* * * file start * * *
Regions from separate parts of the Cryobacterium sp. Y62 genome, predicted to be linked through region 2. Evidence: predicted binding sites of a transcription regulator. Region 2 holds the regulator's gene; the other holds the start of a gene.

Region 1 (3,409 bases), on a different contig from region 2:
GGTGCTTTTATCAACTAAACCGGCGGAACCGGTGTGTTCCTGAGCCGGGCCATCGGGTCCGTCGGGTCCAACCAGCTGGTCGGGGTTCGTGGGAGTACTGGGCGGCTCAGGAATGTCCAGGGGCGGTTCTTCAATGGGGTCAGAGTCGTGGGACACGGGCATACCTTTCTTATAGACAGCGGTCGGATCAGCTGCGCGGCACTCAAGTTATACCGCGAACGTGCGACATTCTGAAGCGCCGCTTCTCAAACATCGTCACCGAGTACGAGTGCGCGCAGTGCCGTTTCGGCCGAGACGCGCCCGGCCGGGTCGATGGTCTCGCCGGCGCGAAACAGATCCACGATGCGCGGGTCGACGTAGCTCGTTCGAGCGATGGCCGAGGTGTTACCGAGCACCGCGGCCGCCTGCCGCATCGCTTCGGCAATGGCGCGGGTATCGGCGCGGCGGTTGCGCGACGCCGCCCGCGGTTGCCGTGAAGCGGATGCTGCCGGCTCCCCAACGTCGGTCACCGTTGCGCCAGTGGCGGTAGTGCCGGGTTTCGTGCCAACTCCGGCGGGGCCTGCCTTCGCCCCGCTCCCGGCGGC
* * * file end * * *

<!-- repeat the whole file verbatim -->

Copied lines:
Regions from separate parts of the Cryobacterium sp. Y62 genome, predicted to be linked through region 2. Evidence: predicted binding sites of a transcription regulator. Region 2 holds the regulator's gene; the other holds the start of a gene.

Region 1 (3,409 bases), on a different contig from region 2:
GGTGCTTTTATCAACTAAACCGGCGGAACCGGTGTGTTCCTGAGCCGGGCCATCGGGTCCGTCGGGTCCAACCAGCTGGTCGGGGTTCGTGGGAGTACTGGGCGGCTCAGGAATGTCCAGGGGCGGTTCTTCAATGGGGTCAGAGTCGTGGGACACGGGCATACCTTTCTTATAGACAGCGGTCGGATCAGCTGCGCGGCACTCAAGTTATACCGCGAACGTGCGACATTCTGAAGCGCCGCTTCTCAAACATCGTCACCGAGTACGAGTGCGCGCAGTGCCGTTTCGGCCGAGACGCGCCCGGCCGGGTCGATGGTCTCGCCGGCGCGAAACAGATCCACGATGCGCGGGTCGACGTAGCTCGTTCGAGCGATGGCCGAGGTGTTACCGAGCACCGCGGCCGCCTGCCGCATCGCTTCGGCAATGGCGCGGGTATCGGCGCGGCGGTTGCGCGACGCCGCCCGCGGTTGCCGTGAAGCGGATGCTGCCGGCTCCCCAACGTCGGTCACCGTTGCGCCAGTGGCGGTAGTGCCGGGTTTCGTGCCAACTCCGGCGGGGCCTGCCTTCGCCCCGCTCCCGGCGGC